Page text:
The State Water Resources Control Board will decide whether or not to implement statewide fines of up to $500 per day for “excessive” lawn watering, car and pavement washing, runoff, use of non-recirculating fountains and other minor wastes of water. The vast majority of water usage in the state is agricultural, with urban usage accounting for only 20 percent of the total. Focusing conservation measures on urban dwellers, Brown does the bidding of the agricultural and meat industry giants, whose profit-driven inefficient water-use practices—along with the reckless destruction of the environment by the capitalist class in general—are the primary source of water insecurity.
Efficient statewide water usage cannot be accomplished through an ancient system of private water rights but only through scientific study and rational control of the state’s immense water resources, which is only possible by breaking the economic grip of the giant agribusinesses and the financial interests behind them. Supplying cities and farms in a haphazard manner results in inefficient and damaging practices.
For the first time in its 54-year history, the State Water Project, which helps supply water to 25 million Californians and irrigates 750,000 acres of farmland through 700 miles of canals and pipelines, ceased deliveries this February. In April, deliveries resumed at 5 percent of normal flows. The UC Davis research team estimates that the drought will cause a single-year loss of 6.5 million acre-feet in surface water deliveries throughout the state, or a 33 percent reduction of the water normally delivered. An acre-foot is the volume required to cover an acre in one foot of water.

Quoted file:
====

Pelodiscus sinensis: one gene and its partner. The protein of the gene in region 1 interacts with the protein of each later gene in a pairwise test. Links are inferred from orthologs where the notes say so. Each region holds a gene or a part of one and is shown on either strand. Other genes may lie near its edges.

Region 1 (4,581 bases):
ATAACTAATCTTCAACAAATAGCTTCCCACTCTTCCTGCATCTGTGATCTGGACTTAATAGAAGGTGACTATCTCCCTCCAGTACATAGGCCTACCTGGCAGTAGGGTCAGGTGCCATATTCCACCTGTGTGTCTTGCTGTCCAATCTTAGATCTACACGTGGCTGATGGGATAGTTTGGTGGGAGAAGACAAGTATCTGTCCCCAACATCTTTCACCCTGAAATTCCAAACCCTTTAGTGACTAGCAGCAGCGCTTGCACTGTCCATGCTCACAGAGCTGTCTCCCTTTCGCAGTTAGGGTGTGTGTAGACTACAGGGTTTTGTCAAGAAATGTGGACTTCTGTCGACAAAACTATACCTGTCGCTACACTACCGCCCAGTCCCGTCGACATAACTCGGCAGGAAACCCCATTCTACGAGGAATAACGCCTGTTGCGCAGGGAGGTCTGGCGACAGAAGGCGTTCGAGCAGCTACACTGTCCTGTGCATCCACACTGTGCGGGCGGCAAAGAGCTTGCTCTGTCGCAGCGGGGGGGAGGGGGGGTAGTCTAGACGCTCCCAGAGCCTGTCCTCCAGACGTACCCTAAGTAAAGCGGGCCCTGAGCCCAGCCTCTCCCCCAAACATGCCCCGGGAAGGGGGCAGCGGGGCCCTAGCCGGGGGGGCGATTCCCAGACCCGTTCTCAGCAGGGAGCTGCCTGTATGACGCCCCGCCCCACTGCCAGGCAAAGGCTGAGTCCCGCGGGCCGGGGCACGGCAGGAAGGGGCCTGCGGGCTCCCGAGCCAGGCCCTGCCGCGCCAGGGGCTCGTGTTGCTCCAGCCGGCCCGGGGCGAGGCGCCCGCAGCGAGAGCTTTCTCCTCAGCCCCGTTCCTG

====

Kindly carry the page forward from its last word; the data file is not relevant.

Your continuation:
To compensate for this dramatic loss in surface water deliveries, groundwater pumping is estimated to increase by 5 million acre-feet during this year’s growing season. This level of groundwater pumping is entirely unsustainable and threatens to diminish groundwater levels to dangerous lows, which can also lead to increased subsidence of the land. At a certain point, the water pumped is of lower quality, causing ecological damage and further depleting river flows in a feedback-loop.
Since 1962, there has been a cumulative groundwater loss of approximately 52 million acre-feet in the state. Pumping vastly increases during periods of drought, and is then insufficiently replenished during ever-shorter wet periods prior to the next drought. During the last major period of drought, in 1985-1992, groundwater depletion reached roughly 50 million acre-feet, and was only replenished by roughly 25 million acre-feet during the ensuing wet period from 1993 to 1999.